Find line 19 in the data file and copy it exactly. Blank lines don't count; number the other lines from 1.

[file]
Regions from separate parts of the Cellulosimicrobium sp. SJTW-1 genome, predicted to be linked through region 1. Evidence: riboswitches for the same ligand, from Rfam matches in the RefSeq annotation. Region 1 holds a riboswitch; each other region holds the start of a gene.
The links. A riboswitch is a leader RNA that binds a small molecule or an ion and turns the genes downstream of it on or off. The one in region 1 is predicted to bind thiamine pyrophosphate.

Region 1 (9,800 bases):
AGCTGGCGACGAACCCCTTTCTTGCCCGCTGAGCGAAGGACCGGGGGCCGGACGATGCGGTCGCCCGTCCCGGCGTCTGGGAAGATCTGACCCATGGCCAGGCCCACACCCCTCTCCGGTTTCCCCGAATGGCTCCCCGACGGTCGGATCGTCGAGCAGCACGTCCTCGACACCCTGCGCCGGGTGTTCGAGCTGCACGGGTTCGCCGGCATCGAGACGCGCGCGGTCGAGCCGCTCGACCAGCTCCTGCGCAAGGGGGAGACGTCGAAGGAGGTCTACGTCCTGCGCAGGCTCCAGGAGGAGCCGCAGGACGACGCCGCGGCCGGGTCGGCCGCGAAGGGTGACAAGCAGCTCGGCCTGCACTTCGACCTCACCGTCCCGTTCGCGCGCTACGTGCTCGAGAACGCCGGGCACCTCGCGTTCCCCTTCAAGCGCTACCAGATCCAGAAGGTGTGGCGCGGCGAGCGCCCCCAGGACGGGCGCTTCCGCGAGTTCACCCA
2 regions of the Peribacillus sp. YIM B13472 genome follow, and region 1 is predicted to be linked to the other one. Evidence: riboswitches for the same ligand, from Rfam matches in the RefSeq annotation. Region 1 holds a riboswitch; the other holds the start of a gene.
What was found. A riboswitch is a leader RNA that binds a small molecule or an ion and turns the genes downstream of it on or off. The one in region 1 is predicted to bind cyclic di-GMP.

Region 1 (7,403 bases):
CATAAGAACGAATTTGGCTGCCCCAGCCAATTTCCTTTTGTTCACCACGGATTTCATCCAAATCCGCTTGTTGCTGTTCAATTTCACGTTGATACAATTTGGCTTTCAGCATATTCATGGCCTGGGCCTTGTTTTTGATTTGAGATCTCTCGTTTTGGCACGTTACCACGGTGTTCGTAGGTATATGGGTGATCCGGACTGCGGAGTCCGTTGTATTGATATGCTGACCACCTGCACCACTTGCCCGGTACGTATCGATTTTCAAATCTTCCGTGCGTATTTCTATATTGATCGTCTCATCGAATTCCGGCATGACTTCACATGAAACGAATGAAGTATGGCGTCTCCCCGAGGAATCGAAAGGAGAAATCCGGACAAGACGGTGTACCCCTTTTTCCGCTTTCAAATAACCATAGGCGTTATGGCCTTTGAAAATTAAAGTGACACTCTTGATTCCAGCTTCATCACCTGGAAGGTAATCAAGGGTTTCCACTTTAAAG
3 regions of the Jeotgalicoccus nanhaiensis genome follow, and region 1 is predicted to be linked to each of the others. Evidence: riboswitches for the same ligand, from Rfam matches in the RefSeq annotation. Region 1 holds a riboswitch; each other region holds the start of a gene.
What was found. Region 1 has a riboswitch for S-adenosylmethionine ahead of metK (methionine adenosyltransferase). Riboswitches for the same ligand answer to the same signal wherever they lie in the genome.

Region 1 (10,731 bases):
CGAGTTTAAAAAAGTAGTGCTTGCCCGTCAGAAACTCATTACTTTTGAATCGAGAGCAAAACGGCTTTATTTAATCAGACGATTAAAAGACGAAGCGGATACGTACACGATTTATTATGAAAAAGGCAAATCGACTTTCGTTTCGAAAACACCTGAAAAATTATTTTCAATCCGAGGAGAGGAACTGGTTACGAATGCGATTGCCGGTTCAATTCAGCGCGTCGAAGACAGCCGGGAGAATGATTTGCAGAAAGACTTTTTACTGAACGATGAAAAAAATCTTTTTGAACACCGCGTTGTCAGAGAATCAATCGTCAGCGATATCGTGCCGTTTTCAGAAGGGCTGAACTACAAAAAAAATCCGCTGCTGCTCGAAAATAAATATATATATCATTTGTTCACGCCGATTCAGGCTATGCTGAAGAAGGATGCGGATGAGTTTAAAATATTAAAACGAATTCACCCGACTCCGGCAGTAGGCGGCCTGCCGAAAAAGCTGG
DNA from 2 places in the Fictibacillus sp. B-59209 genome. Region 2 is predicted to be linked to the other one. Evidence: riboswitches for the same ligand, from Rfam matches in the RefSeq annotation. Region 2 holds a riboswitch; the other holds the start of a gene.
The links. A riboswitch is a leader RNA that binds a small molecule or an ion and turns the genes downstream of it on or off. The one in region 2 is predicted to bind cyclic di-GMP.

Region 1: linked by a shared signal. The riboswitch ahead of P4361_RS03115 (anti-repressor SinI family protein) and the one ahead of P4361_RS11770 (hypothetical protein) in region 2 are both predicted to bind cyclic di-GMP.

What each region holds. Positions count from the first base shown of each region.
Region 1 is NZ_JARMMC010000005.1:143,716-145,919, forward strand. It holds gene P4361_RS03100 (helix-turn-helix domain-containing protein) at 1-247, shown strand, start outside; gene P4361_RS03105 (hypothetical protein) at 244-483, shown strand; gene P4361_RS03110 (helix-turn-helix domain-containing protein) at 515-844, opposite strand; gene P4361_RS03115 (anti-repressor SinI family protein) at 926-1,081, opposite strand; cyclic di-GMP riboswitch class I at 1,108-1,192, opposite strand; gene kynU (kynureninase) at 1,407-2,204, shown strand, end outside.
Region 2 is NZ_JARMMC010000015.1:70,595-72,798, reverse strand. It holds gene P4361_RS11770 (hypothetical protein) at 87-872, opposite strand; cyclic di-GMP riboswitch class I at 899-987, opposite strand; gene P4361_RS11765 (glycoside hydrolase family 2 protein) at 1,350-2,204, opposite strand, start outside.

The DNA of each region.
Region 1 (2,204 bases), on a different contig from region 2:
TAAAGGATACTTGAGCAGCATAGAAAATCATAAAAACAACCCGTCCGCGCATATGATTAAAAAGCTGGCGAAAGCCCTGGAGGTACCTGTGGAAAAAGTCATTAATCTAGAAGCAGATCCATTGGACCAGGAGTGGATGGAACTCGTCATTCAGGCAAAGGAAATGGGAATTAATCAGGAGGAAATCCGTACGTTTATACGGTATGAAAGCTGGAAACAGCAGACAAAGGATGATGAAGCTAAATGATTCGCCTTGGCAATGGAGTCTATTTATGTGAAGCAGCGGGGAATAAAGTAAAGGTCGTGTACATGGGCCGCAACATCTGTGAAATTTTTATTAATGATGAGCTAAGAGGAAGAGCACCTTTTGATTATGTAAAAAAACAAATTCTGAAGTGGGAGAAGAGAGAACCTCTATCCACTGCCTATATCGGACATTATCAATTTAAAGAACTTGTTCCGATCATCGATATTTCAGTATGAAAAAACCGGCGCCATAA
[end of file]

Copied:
The DNA of each region.